What Is a Bariatric Lift?

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  • Written By: Elizabeth West
  • Edited By: Shereen Skola
  • Last Modified Date: 14 September 2019
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With hospitals and care facilities taking on more obese patients, a bariatric lift has become a necessary piece of equipment. Moving seriously overweight people in a healthcare facility is more difficult than dealing with patients of average size. Budget and staffing cuts mean there may not be a specially-trained lift team available at any given time, and the risk of injury to caregivers is higher. Bariatric lifts come in several types, and make the necessary task of lifting these patients easier and safer.

When nurses and caregivers move non-ambulatory patients they often rely on a patient lift with a sling that either holds the patient or a stretcher. It works via a hydraulic pump. A bariatric lift has either one or two electric motors for extra power. It can be ceiling-mounted on a track that covers an entire room, or a portable unit that can be wheeled around the facility. It is usually rated up to 1,000 pounds (about 455 kg), while a rating of up to 400 pounds (about 182 kg) is typical for a regular lift.


Without the bariatric lift, caregivers have to use a manual lifting team, which requires more people. Even with the unit, a bariatric team should have special training to avoid hurting themselves or the patient. Back injuries are a leading cause of lost work time among healthcare employees, mostly from moving patients of all sizes. A motorized unit not only keeps limited personnel from being pulled off their other duties to assist but reduces the risk of injury to both the team and the patient.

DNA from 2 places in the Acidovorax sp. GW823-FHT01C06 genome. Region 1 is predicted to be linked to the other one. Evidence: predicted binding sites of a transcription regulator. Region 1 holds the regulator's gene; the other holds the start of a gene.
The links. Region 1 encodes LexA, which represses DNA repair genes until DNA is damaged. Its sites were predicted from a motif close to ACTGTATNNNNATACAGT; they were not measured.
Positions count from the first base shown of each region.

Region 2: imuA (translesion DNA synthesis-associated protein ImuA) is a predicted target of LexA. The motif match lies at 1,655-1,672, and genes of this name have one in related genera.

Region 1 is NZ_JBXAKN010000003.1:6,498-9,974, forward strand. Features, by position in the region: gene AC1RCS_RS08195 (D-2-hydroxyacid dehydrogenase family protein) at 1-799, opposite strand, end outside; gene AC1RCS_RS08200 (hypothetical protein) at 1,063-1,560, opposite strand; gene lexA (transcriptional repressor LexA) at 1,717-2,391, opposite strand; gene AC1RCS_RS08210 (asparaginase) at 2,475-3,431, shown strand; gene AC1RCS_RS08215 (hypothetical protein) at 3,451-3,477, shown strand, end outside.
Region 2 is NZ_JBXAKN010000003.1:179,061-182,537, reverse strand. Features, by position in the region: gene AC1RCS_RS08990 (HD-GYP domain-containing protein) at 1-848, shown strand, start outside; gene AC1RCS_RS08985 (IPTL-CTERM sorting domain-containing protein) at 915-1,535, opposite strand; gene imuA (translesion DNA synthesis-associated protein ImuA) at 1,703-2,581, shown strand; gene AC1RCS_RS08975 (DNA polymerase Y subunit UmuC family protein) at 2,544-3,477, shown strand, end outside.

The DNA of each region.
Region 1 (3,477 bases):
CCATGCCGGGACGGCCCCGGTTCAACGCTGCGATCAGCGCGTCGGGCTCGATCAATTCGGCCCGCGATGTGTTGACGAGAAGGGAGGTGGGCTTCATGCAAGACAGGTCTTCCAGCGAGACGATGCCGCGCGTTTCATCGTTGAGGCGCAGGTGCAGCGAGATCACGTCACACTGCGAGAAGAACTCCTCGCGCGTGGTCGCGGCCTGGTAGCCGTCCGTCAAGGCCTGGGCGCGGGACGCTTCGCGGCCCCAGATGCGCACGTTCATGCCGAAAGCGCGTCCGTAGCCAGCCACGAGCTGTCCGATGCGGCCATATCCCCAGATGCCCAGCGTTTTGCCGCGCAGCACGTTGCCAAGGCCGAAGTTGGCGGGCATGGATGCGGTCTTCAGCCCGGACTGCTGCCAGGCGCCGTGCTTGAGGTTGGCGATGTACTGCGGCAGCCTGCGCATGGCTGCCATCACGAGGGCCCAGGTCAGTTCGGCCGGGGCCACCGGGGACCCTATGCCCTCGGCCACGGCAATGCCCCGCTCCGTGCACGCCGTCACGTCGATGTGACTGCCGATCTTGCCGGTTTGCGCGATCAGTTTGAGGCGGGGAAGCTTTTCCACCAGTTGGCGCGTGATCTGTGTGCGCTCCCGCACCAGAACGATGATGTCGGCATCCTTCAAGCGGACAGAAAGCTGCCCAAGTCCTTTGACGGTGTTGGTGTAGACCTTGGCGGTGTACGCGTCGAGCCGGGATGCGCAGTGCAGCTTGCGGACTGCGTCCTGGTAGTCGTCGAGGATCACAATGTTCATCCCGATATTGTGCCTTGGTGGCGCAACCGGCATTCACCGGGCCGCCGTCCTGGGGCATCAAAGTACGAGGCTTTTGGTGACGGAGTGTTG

The bariatric lift is different from a regular patient lift. It is larger, with a bigger frame and sling and can generally be operated by less people at a time. The frame is also larger, which for mobile units may require bigger hallways and wider doorways. A bariatric lift used for gait training holds patients upright as they practice walking and has a smaller sling and easy-to-maneuver wheels. Of course, these devices will cost more than a standard assistive unit.

Obese patients are at higher risk of serious health problems such as heart disease, diabetes, respiratory issues and arthritis. All these conditions make moving or repositioning them difficult, because they may have great difficulty aiding the effort. They may often be embarrassed or uncomfortable with the procedure due to unpleasant prior experiences, and this can make caregivers uncomfortable also. Slings and assistive devices may cause problems if patients can't recline without breathing difficulty. Fortunately, the typical bariatric lift has a feature that allows the patient to remain in an upright seated position.


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